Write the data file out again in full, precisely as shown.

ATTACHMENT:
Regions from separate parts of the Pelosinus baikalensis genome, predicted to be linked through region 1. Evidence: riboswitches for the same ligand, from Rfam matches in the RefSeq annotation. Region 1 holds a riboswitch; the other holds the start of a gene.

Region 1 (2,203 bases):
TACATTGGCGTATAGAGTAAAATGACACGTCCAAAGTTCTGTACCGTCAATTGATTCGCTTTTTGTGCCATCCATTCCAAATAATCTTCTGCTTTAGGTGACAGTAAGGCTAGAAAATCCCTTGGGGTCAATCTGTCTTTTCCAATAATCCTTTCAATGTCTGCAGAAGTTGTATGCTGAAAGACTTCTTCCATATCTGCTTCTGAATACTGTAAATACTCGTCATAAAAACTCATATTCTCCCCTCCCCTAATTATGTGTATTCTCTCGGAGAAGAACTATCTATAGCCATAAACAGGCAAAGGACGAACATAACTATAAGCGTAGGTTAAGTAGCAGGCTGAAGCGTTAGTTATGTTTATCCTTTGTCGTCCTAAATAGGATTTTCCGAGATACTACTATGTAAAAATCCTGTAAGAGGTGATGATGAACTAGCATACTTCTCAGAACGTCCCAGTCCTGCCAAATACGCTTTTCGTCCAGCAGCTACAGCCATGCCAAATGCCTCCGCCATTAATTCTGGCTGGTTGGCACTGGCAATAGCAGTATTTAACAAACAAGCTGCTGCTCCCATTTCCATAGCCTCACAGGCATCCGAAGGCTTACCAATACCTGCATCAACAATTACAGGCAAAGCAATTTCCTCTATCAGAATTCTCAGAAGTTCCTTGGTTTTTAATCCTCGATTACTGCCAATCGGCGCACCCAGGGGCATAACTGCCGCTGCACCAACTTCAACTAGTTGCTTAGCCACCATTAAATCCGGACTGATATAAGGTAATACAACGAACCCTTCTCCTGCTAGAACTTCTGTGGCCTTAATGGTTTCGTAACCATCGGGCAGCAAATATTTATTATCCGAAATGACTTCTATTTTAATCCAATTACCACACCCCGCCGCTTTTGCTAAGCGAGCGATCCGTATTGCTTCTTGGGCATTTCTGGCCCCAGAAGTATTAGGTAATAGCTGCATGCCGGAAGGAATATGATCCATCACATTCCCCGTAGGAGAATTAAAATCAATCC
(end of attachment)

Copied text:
Regions from separate parts of the Pelosinus baikalensis genome, predicted to be linked through region 1. Evidence: riboswitches for the same ligand, from Rfam matches in the RefSeq annotation. Region 1 holds a riboswitch; the other holds the start of a gene.

Region 1 (2,203 bases):
TACATTGGCGTATAGAGTAAAATGACACGTCCAAAGTTCTGTACCGTCAATTGATTCGCTTTTTGTGCCATCCATTCCAAATAATCTTCTGCTTTAGGTGACAGTAAGGCTAGAAAATCCCTTGGGGTCAATCTGTCTTTTCCAATAATCCTTTCAATGTCTGCAGAAGTTGTATGCTGAAAGACTTCTTCCATATCTGCTTCTGAATACTGTAAATACTCGTCATAAAAACTCATATTCTCCCCTCCCCTAATTATGTGTATTCTCTCGGAGAAGAACTATCTATAGCCATAAACAGGCAAAGGACGAACATAACTATAAGCGTAGGTTAAGTAGCAGGCTGAAGCGTTAGTTATGTTTATCCTTTGTCGTCCTAAATAGGATTTTCCGAGATACTACTATGTAAAAATCCTGTAAGAGGTGATGATGAACTAGCATACTTCTCAGAACGTCCCAGTCCTGCCAAATACGCTTTTCGTCCAGCAGCTACAGCCATGCCAAATGCCTCCGCCATTAATTCTGGCTGGTTGGCACTGGCAATAGCAGTATTTAACAAACAAGCTGCTGCTCCCATTTCCATAGCCTCACAGGCATCCGAAGGCTTACCAATACCTGCATCAACAATTACAGGCAAAGCAATTTCCTCTATCAGAATTCTCAGAAGTTCCTTGGTTTTTAATCCTCGATTACTGCCAATCGGCGCACCCAGGGGCATAACTGCCGCTGCACCAACTTCAACTAGTTGCTTAGCCACCATTAAATCCGGACTGATATAAGGTAATACAACGAACCCTTCTCCTGCTAGAACTTCTGTGGCCTTAATGGTTTCGTAACCATCGGGCAGCAAATATTTATTATCCGAAATGACTTCTATTTTAATCCAATTACCACACCCCGCCGCTTTTGCTAAGCGAGCGATCCGTATTGCTTCTTGGGCATTTCTGGCCCCAGAAGTATTAGGTAATAGCTGCATGCCGGAAGGAATATGATCCATCACATTCCCCGTAGGAGAATTAAAATCAATCC